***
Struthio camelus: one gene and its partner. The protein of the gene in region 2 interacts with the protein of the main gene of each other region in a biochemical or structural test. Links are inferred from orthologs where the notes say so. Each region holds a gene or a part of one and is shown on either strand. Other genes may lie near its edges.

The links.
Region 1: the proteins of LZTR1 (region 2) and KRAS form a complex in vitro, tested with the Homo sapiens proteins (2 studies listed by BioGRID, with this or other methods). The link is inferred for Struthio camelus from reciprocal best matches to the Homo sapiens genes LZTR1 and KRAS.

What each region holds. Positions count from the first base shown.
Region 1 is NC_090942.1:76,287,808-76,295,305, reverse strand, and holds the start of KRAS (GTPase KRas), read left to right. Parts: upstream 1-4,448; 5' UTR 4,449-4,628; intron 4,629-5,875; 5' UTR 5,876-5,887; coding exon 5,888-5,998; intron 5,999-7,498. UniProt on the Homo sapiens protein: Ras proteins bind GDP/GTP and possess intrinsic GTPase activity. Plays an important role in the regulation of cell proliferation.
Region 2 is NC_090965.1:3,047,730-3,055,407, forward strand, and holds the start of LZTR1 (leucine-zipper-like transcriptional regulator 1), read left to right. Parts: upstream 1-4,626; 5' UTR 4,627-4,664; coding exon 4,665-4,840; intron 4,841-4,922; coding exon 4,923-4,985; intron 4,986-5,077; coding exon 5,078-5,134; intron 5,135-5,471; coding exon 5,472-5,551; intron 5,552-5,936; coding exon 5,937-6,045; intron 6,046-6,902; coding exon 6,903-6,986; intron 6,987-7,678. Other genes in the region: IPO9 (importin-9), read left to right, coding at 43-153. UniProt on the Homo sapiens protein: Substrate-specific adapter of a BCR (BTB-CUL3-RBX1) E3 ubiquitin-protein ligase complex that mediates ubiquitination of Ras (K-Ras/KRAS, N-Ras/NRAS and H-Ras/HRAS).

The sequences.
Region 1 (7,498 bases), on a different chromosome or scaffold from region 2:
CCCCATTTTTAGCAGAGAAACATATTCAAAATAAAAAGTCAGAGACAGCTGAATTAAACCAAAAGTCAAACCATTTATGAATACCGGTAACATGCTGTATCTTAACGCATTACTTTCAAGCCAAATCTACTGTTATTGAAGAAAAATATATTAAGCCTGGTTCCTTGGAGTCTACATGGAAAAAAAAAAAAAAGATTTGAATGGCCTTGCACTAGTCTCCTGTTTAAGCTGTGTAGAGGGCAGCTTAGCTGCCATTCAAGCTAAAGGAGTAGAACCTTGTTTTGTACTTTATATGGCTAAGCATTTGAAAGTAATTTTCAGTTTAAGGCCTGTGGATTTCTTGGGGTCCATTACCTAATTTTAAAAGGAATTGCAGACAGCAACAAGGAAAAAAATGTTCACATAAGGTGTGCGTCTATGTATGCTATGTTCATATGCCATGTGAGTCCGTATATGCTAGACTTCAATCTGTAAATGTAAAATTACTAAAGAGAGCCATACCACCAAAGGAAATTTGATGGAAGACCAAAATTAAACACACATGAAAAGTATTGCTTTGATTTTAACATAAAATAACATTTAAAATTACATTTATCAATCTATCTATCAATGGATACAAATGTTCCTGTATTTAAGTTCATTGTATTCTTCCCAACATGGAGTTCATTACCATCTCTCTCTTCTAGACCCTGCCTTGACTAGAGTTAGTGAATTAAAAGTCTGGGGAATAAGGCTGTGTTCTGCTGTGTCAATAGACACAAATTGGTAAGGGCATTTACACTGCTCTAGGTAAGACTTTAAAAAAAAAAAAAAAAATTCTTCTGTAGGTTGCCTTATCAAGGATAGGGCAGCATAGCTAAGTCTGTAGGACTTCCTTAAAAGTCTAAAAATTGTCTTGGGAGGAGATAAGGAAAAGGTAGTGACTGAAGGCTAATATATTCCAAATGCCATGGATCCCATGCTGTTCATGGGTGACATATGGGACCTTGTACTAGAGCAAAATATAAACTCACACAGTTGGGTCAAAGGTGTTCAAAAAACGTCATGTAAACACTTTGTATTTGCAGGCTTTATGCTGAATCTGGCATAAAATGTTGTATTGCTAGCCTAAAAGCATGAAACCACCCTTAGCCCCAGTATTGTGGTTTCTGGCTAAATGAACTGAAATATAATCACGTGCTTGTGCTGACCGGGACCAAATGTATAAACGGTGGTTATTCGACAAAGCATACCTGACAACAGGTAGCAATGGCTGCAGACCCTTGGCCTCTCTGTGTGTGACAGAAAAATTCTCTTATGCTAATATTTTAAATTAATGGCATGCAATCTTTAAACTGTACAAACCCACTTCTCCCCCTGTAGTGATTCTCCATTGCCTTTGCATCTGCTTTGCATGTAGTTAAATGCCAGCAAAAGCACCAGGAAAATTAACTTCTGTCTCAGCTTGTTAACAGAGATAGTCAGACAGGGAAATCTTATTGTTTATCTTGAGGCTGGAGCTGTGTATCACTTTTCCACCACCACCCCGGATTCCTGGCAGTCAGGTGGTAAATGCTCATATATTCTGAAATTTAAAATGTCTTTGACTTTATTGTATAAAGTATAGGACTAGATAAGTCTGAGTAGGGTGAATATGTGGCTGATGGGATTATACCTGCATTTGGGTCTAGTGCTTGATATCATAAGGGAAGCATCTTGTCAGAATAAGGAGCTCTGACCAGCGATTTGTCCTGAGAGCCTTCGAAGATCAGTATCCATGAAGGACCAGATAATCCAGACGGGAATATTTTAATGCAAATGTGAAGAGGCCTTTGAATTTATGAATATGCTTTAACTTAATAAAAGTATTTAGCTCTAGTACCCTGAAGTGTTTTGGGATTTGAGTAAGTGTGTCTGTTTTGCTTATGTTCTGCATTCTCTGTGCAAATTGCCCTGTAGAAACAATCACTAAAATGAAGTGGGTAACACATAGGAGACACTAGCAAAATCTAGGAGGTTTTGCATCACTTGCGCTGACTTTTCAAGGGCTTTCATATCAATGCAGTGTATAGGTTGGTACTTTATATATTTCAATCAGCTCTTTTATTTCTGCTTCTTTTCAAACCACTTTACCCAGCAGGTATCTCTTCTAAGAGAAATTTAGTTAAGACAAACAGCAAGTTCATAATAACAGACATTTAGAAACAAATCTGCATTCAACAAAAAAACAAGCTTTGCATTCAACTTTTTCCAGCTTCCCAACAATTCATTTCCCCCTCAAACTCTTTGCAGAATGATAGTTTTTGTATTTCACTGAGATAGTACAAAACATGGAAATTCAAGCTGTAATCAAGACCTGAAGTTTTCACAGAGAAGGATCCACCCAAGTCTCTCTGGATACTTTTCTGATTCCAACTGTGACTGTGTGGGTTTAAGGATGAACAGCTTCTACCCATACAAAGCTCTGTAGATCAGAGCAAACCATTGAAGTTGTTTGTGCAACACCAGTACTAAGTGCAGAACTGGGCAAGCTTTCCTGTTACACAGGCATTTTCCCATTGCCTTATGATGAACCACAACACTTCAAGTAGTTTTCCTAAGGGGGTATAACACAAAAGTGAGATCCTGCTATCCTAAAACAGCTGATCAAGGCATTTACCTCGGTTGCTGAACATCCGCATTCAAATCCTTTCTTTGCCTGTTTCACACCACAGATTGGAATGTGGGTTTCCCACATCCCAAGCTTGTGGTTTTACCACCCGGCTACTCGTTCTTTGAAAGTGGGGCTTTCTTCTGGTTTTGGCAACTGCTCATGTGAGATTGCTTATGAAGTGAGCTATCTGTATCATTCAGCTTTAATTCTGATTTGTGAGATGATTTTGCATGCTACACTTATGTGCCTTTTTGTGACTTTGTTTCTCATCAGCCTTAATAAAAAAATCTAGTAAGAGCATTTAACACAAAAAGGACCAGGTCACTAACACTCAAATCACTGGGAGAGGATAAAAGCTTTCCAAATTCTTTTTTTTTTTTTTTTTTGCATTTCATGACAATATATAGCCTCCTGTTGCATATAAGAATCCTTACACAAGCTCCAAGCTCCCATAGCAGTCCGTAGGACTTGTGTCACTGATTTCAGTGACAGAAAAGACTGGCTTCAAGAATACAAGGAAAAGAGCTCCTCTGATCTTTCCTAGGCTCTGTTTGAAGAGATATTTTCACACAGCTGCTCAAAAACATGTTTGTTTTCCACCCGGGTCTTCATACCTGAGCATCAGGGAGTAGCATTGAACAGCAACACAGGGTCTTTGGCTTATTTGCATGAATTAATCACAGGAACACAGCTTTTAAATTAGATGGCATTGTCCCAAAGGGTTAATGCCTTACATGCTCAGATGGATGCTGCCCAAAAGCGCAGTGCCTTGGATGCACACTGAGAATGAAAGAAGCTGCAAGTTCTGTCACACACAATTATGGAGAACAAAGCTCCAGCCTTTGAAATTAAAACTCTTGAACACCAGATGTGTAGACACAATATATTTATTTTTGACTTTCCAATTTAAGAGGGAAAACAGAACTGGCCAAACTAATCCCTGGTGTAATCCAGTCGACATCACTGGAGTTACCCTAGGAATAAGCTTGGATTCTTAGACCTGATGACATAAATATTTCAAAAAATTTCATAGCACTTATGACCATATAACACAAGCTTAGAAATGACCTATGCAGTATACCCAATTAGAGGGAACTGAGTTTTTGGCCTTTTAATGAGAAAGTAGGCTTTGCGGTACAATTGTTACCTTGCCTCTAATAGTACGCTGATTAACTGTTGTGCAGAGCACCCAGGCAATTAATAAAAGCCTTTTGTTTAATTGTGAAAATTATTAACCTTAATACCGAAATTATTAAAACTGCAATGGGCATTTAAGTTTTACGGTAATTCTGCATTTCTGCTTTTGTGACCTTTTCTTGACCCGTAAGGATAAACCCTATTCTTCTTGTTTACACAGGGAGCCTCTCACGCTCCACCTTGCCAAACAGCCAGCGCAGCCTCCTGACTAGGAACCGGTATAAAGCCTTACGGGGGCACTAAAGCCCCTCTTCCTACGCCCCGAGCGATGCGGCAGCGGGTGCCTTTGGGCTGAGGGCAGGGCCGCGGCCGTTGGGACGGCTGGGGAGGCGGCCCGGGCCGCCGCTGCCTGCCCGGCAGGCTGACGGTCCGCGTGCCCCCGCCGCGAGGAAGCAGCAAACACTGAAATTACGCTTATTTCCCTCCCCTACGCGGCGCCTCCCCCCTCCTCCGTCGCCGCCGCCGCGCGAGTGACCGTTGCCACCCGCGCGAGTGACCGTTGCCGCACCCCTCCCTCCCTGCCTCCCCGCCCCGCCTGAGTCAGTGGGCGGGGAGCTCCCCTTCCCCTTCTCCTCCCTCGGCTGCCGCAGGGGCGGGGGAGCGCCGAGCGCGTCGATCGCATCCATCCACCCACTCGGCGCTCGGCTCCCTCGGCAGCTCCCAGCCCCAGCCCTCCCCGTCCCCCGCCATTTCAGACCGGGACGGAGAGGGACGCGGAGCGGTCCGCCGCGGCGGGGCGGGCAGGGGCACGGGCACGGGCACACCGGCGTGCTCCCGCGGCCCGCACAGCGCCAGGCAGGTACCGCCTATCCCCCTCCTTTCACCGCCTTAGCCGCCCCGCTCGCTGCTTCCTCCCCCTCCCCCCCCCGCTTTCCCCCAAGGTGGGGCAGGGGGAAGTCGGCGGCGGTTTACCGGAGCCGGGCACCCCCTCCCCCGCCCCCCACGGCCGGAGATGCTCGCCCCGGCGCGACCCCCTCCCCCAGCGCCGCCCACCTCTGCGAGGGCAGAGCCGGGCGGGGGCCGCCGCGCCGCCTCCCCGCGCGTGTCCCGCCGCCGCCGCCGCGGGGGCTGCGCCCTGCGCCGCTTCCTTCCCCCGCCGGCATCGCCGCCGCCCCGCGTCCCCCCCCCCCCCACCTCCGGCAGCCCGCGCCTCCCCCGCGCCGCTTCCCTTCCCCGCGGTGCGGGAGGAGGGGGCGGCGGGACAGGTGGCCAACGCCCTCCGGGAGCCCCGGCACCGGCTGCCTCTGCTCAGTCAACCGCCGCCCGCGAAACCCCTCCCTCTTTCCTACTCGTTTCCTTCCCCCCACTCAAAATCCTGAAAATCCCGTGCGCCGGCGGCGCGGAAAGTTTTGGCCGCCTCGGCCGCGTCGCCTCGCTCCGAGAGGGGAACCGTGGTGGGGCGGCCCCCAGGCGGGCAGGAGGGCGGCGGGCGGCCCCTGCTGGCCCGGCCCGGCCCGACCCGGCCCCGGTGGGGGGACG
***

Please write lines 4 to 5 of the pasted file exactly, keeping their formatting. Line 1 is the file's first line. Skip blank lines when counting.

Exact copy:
What each region holds. Positions count from the first base shown.
Region 1 is NC_090942.1:76,287,808-76,295,305, reverse strand, and holds the start of KRAS (GTPase KRas), read left to right. Parts: upstream 1-4,448; 5' UTR 4,449-4,628; intron 4,629-5,875; 5' UTR 5,876-5,887; coding exon 5,888-5,998; intron 5,999-7,498. UniProt on the Homo sapiens protein: Ras proteins bind GDP/GTP and possess intrinsic GTPase activity. Plays an important role in the regulation of cell proliferation.